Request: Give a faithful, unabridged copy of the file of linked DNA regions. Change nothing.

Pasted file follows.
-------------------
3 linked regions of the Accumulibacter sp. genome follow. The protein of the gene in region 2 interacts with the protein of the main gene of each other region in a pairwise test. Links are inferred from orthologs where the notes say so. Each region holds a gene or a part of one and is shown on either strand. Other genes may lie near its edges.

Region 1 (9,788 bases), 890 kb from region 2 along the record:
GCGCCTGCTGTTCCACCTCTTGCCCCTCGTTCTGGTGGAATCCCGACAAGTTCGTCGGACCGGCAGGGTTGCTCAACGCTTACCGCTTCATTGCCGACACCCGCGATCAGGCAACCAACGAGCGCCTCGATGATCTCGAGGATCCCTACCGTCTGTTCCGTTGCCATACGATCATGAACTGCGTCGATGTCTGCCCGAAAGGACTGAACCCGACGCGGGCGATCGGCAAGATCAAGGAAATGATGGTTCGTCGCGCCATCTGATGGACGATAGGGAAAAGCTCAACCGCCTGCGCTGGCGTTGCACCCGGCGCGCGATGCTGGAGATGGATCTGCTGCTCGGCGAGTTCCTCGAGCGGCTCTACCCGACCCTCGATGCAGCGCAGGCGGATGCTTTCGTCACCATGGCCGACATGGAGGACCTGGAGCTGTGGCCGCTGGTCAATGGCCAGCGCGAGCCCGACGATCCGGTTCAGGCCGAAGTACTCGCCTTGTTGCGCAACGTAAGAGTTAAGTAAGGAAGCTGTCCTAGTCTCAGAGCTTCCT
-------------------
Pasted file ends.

3 linked regions of the Accumulibacter sp. genome follow. The protein of the gene in region 2 interacts with the protein of the main gene of each other region in a pairwise test. Links are inferred from orthologs where the notes say so. Each region holds a gene or a part of one and is shown on either strand. Other genes may lie near its edges.

Region 1 (9,788 bases), 890 kb from region 2 along the record:
GCGCCTGCTGTTCCACCTCTTGCCCCTCGTTCTGGTGGAATCCCGACAAGTTCGTCGGACCGGCAGGGTTGCTCAACGCTTACCGCTTCATTGCCGACACCCGCGATCAGGCAACCAACGAGCGCCTCGATGATCTCGAGGATCCCTACCGTCTGTTCCGTTGCCATACGATCATGAACTGCGTCGATGTCTGCCCGAAAGGACTGAACCCGACGCGGGCGATCGGCAAGATCAAGGAAATGATGGTTCGTCGCGCCATCTGATGGACGATAGGGAAAAGCTCAACCGCCTGCGCTGGCGTTGCACCCGGCGCGCGATGCTGGAGATGGATCTGCTGCTCGGCGAGTTCCTCGAGCGGCTCTACCCGACCCTCGATGCAGCGCAGGCGGATGCTTTCGTCACCATGGCCGACATGGAGGACCTGGAGCTGTGGCCGCTGGTCAATGGCCAGCGCGAGCCCGACGATCCGGTTCAGGCCGAAGTACTCGCCTTGTTGCGCAACGTAAGAGTTAAGTAAGGAAGCTGTCCTAGTCTCAGAGCTTCCT